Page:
Take a gradual approach in reducing your salt intake to help your tastebuds adjust.

Blood Pressure Monitor - Manual

Tip #3: Monitor Your Blood Pressure Regularly  

A 2013 study conducted by researchers in Minnesota yielded findings that proved that regular self-monitoring of one’s blood pressure could lead to better control of the latter as compared to visits to the doctor.

The study comprised 450 participants with higher-than-average blood pressure and who were asked to either measure their blood pressure at home six times a week or do without self-monitoring. The results were startling. 72% of the home-monitoring participants were found to have their blood pressures under control as compared to 57% of the participants who only received monitoring during their doctor visits. This shows that frequent self-monitoring of our blood pressure can have positive effects in lowering our blood pressure levels due to our heightened awareness of the levels.

Unsure of how to choose a good blood pressure monitor? Here are some tips to look out for:

  • Automatic monitors are easier to operate than manual ones (manual monitors involves using a stethoscope);
  • Choose a monitor that takes the blood pressure reading using a cuff that fits around the upper arm;
  • Ensure the screen’s display is large enough for you to see the numbers;
  • A seal from an organisation such as the British Hypertension Society, International Protocol for the Validation of Automated BP Measuring Devices, or Association for the Advancement of Medical Instrumentation (AAMI).

Need a reliable blood pressure monitor? Zowacare has a range of monitors starting from S$48.90 which can help you hit that regular tracking to bring your blood pressure down. Lucky you if you are a new customer as well. All first-time shoppers get to enjoy 10% off your first purchase when you buy online. Just remember the coupon code ZOWA4U!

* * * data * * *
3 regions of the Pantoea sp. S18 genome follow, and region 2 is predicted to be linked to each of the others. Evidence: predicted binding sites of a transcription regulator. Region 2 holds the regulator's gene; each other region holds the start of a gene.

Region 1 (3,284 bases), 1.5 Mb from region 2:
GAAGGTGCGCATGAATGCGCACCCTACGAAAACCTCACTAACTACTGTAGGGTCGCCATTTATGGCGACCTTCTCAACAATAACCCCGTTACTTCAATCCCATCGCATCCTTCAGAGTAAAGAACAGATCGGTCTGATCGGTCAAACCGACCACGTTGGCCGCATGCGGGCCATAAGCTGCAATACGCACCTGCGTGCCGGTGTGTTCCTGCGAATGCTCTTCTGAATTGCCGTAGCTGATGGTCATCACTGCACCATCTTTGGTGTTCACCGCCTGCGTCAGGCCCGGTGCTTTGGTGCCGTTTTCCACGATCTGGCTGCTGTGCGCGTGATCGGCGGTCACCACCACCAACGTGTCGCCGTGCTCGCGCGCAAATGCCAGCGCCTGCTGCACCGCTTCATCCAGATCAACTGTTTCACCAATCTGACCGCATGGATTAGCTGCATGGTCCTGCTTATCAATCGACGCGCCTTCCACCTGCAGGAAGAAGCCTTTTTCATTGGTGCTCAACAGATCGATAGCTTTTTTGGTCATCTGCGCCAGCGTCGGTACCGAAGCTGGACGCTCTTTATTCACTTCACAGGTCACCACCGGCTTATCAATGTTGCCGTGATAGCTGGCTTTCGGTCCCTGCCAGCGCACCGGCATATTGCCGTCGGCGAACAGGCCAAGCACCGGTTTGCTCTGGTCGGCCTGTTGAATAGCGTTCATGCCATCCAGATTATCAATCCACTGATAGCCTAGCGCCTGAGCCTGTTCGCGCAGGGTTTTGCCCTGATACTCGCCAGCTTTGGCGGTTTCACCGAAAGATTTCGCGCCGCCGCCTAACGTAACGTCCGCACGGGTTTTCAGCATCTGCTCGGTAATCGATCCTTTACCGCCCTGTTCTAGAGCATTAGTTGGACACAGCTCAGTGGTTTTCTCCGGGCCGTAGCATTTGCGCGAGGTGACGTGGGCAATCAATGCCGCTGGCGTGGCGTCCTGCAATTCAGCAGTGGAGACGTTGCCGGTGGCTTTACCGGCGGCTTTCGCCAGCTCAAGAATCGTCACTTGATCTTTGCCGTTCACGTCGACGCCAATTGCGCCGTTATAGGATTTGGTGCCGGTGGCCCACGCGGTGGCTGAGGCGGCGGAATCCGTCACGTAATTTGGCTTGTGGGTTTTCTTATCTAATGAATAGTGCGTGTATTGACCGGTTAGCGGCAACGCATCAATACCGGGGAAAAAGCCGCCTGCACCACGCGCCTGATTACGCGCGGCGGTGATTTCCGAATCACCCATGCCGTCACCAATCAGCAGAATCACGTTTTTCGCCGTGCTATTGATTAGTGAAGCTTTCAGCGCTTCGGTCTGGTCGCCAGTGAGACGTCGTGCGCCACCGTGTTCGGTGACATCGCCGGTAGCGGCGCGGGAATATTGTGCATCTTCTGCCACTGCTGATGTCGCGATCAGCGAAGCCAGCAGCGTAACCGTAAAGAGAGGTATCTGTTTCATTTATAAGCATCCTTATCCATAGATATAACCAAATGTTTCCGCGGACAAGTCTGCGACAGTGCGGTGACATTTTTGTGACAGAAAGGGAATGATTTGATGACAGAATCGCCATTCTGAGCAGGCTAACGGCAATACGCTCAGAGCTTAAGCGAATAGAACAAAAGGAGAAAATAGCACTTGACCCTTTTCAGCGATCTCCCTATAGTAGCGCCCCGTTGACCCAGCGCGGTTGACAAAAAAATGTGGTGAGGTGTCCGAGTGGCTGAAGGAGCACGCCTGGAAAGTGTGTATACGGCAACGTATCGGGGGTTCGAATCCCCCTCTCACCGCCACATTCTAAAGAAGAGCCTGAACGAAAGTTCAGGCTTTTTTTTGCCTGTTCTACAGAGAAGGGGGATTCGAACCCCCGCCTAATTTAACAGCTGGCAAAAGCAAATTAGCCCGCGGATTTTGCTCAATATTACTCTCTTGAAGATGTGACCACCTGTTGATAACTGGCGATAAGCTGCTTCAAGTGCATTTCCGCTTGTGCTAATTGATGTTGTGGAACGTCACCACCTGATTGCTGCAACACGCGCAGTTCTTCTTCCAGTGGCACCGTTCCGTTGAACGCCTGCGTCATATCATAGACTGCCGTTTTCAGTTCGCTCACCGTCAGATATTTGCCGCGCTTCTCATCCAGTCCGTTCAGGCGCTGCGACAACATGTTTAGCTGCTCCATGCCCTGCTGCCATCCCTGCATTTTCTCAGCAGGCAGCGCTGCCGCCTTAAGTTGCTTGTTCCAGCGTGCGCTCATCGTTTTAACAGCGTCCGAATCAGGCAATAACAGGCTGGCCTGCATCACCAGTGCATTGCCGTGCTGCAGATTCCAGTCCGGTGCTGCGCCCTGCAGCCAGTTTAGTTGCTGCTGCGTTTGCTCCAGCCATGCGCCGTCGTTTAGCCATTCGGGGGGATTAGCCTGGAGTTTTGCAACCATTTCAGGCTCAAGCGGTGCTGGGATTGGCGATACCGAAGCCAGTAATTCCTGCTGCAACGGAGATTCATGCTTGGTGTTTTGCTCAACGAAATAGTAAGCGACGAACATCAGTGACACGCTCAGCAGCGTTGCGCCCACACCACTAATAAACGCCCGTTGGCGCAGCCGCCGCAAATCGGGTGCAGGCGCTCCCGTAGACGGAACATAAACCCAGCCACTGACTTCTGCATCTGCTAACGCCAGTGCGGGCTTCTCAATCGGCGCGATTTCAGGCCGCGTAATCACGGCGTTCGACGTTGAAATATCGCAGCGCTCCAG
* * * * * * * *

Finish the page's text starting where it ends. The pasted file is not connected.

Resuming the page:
Have a blood pressure monitor at home already? Check out the video below to ensure that you are accurately taking your blood pressure.

[youtube https://www.youtube.com/watch?v=QGhSSDTaiaU&w=560&h=315]


Reducing Your Blood Pressure is Possible

For the sake of our family and ourselves, let’s do our part in keeping our own body healthy and robust. With the practice of these tips, we could perhaps work towards reducing that statistic of one in four Singaporeans being at risk of hypertension. Let’s minimise salt gradually from our diet.

Will you take up our challenge?coffee


References:

  • American Academy of Family Physicians. (2015). How to lower your blood pressure without medicines [Pamphlet].
  • Asiaone. (n.d.). 8 in 10 Singaporeans consume too much salt. Retrieved June 10, 2019, from https://www.asiaone.com/health/8-10-singaporeans-consume-too-much-salt
  • Essential Guide. (n.d.). Retrieved June 10, 2019, from https://www.healthxchange.sg/high-blood-pressure/essential-guide-high-blood-pressure/hypertension-the-silent-killer
  • Godman, H., (2013, July 03). Checking blood pressure at home pays off. Retrieved June 10, 2019, from https://www.health.harvard.edu/blog/checking-blood-pressure-at-home-pays-off-201307036436
  • SingHealth. (2011, March 29). How to monitor your blood pressure at home? – SingHealth Healthy Living Series. Retrieved June 10, 2019, from https://www.youtube.com/watch?v=QGhSSDTaiaU
  • Weinberger, M. H., (1993). Lifestyle Modification and Nonpharmacologic Therapy for Hypertension.Cardiology in Review,1(3), 177-185. doi:10.1097/00045415-199301030-00006